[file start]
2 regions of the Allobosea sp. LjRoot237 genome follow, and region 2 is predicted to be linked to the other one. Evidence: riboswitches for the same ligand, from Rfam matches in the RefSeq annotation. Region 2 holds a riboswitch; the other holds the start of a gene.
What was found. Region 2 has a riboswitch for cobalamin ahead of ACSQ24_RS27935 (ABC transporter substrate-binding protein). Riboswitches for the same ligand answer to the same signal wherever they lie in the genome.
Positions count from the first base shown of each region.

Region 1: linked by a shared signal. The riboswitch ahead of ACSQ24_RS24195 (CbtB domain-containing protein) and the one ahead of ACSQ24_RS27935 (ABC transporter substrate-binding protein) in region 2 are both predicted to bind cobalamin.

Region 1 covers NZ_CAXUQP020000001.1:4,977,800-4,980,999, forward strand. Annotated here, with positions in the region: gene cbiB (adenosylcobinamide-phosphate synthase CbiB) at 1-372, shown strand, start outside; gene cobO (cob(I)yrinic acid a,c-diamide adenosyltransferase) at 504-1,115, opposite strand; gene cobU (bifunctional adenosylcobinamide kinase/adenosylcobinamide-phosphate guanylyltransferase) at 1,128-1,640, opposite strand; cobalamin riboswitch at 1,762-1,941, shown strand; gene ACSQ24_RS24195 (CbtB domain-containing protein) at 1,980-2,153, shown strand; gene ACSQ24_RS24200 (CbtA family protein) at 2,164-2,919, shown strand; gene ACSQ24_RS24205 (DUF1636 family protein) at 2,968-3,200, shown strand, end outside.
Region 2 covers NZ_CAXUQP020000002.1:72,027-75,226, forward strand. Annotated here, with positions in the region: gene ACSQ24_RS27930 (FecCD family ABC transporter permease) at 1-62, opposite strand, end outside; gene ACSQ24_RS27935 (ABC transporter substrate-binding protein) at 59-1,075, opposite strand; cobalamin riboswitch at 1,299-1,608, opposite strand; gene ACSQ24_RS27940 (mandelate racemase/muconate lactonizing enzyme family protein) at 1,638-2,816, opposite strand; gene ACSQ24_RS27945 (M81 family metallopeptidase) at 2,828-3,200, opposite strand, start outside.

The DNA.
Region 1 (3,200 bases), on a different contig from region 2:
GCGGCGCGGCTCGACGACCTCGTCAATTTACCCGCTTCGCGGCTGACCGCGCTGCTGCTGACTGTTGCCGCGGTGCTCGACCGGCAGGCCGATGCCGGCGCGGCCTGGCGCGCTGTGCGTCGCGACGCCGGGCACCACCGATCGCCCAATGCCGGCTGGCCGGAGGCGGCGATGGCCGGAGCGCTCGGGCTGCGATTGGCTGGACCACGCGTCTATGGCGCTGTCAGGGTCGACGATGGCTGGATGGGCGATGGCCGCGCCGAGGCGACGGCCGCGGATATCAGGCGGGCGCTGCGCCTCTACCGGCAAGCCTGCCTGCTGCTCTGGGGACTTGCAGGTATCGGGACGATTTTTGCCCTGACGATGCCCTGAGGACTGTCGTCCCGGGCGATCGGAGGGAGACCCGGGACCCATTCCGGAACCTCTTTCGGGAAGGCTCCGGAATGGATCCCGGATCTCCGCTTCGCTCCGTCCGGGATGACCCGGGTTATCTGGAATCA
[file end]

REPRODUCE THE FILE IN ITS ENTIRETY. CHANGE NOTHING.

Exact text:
2 regions of the Allobosea sp. LjRoot237 genome follow, and region 2 is predicted to be linked to the other one. Evidence: riboswitches for the same ligand, from Rfam matches in the RefSeq annotation. Region 2 holds a riboswitch; the other holds the start of a gene.
What was found. Region 2 has a riboswitch for cobalamin ahead of ACSQ24_RS27935 (ABC transporter substrate-binding protein). Riboswitches for the same ligand answer to the same signal wherever they lie in the genome.
Positions count from the first base shown of each region.

Region 1: linked by a shared signal. The riboswitch ahead of ACSQ24_RS24195 (CbtB domain-containing protein) and the one ahead of ACSQ24_RS27935 (ABC transporter substrate-binding protein) in region 2 are both predicted to bind cobalamin.

Region 1 covers NZ_CAXUQP020000001.1:4,977,800-4,980,999, forward strand. Annotated here, with positions in the region: gene cbiB (adenosylcobinamide-phosphate synthase CbiB) at 1-372, shown strand, start outside; gene cobO (cob(I)yrinic acid a,c-diamide adenosyltransferase) at 504-1,115, opposite strand; gene cobU (bifunctional adenosylcobinamide kinase/adenosylcobinamide-phosphate guanylyltransferase) at 1,128-1,640, opposite strand; cobalamin riboswitch at 1,762-1,941, shown strand; gene ACSQ24_RS24195 (CbtB domain-containing protein) at 1,980-2,153, shown strand; gene ACSQ24_RS24200 (CbtA family protein) at 2,164-2,919, shown strand; gene ACSQ24_RS24205 (DUF1636 family protein) at 2,968-3,200, shown strand, end outside.
Region 2 covers NZ_CAXUQP020000002.1:72,027-75,226, forward strand. Annotated here, with positions in the region: gene ACSQ24_RS27930 (FecCD family ABC transporter permease) at 1-62, opposite strand, end outside; gene ACSQ24_RS27935 (ABC transporter substrate-binding protein) at 59-1,075, opposite strand; cobalamin riboswitch at 1,299-1,608, opposite strand; gene ACSQ24_RS27940 (mandelate racemase/muconate lactonizing enzyme family protein) at 1,638-2,816, opposite strand; gene ACSQ24_RS27945 (M81 family metallopeptidase) at 2,828-3,200, opposite strand, start outside.

The DNA.
Region 1 (3,200 bases), on a different contig from region 2:
GCGGCGCGGCTCGACGACCTCGTCAATTTACCCGCTTCGCGGCTGACCGCGCTGCTGCTGACTGTTGCCGCGGTGCTCGACCGGCAGGCCGATGCCGGCGCGGCCTGGCGCGCTGTGCGTCGCGACGCCGGGCACCACCGATCGCCCAATGCCGGCTGGCCGGAGGCGGCGATGGCCGGAGCGCTCGGGCTGCGATTGGCTGGACCACGCGTCTATGGCGCTGTCAGGGTCGACGATGGCTGGATGGGCGATGGCCGCGCCGAGGCGACGGCCGCGGATATCAGGCGGGCGCTGCGCCTCTACCGGCAAGCCTGCCTGCTGCTCTGGGGACTTGCAGGTATCGGGACGATTTTTGCCCTGACGATGCCCTGAGGACTGTCGTCCCGGGCGATCGGAGGGAGACCCGGGACCCATTCCGGAACCTCTTTCGGGAAGGCTCCGGAATGGATCCCGGATCTCCGCTTCGCTCCGTCCGGGATGACCCGGGTTATCTGGAATCA